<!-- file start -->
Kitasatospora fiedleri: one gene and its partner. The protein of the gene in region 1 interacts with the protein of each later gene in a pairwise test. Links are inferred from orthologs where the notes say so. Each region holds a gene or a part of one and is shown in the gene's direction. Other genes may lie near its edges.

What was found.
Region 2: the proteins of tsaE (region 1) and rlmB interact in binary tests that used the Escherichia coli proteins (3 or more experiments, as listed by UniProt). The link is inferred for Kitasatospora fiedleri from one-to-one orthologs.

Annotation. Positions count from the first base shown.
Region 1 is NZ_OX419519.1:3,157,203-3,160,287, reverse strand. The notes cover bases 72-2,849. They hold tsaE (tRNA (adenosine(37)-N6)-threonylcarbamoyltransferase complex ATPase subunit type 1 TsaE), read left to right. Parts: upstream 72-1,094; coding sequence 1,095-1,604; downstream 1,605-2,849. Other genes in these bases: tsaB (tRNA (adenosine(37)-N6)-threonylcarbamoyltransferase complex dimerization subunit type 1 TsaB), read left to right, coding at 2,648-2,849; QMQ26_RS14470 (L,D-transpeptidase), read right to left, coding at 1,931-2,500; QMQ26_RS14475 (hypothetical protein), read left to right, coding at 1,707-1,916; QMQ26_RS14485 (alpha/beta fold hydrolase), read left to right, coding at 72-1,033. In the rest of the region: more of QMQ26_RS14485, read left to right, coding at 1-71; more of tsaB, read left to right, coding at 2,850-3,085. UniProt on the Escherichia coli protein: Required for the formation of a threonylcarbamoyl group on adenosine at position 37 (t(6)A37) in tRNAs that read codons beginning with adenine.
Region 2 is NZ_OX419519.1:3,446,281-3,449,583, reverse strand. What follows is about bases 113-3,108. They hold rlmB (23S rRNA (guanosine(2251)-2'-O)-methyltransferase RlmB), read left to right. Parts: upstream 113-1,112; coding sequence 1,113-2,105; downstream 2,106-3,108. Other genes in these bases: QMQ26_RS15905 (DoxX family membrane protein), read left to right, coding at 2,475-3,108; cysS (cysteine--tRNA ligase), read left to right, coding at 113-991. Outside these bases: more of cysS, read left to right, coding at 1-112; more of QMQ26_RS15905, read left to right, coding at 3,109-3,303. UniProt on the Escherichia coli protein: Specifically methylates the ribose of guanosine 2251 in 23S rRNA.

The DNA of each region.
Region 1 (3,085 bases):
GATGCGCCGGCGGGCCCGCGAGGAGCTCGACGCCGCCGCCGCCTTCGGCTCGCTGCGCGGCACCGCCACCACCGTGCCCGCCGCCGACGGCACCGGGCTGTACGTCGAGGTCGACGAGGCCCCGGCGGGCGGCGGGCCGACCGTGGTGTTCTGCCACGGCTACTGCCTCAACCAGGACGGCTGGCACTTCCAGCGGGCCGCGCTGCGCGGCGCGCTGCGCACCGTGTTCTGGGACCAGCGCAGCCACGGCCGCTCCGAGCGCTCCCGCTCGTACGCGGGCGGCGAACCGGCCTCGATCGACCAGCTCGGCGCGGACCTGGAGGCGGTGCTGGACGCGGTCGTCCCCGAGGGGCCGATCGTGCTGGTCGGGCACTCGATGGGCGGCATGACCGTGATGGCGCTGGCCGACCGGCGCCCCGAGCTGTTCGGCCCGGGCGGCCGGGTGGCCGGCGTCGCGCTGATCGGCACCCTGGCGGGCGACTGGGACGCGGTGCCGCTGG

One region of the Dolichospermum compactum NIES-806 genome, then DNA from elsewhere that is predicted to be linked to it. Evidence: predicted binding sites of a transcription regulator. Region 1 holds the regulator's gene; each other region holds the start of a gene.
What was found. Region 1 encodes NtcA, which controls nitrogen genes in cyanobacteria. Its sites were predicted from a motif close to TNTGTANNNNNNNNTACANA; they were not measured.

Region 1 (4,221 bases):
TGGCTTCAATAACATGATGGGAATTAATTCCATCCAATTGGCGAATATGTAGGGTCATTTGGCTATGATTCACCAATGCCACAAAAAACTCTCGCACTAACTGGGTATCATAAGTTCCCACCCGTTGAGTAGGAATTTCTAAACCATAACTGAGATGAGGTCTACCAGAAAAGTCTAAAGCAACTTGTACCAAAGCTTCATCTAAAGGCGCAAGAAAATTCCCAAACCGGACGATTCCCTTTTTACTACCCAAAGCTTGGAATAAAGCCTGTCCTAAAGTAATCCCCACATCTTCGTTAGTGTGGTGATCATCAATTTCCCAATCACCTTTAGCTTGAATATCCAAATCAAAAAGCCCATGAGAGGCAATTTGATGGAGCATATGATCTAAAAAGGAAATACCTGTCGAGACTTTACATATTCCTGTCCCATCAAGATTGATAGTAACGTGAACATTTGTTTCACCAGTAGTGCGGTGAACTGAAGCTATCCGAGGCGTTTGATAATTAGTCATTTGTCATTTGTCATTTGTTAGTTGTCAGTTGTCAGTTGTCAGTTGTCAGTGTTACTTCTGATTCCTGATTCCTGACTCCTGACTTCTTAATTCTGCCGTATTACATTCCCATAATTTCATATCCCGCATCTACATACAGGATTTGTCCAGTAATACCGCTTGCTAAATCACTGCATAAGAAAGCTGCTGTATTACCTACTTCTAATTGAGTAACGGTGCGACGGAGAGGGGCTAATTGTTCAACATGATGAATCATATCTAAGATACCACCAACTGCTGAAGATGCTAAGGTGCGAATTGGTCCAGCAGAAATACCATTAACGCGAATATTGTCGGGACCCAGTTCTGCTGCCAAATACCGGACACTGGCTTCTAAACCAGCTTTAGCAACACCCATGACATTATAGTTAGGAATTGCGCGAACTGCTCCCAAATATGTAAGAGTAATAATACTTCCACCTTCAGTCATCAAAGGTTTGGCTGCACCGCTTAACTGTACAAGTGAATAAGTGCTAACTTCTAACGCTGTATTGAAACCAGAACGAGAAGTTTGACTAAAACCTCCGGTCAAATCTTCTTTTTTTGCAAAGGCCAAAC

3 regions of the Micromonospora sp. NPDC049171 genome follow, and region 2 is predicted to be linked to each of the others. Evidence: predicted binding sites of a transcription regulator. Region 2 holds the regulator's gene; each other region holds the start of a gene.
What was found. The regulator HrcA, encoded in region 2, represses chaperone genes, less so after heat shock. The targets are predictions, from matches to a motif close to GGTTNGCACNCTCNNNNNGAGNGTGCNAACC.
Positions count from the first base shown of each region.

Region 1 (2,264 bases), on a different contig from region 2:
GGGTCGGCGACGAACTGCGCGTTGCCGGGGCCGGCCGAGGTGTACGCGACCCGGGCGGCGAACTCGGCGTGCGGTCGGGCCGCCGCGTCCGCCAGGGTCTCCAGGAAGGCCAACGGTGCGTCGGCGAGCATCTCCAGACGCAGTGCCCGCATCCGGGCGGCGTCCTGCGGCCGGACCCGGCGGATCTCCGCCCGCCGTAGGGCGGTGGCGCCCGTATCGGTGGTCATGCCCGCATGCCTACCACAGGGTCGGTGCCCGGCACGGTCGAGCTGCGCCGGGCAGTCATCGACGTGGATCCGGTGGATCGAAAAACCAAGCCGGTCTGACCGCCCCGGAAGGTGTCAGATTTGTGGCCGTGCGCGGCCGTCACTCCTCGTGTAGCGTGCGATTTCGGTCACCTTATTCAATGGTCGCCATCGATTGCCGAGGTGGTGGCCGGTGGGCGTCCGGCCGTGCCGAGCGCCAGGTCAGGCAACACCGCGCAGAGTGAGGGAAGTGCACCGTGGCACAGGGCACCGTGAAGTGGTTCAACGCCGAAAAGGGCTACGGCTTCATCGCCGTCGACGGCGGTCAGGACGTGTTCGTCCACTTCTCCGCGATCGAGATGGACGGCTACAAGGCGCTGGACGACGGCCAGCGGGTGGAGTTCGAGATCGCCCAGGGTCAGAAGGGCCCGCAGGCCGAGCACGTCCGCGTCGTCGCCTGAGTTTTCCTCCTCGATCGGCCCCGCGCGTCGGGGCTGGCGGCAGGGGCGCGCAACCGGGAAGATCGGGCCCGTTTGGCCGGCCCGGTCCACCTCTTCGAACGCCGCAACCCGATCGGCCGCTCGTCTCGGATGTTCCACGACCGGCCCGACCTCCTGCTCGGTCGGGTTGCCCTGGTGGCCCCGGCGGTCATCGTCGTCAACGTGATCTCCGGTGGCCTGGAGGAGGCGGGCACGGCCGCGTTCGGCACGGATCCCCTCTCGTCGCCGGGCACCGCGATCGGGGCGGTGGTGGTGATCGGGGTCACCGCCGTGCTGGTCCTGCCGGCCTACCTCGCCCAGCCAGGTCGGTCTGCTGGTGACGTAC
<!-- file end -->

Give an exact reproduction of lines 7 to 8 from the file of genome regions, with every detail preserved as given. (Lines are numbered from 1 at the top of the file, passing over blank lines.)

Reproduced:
The DNA of each region.
Region 1 (3,085 bases):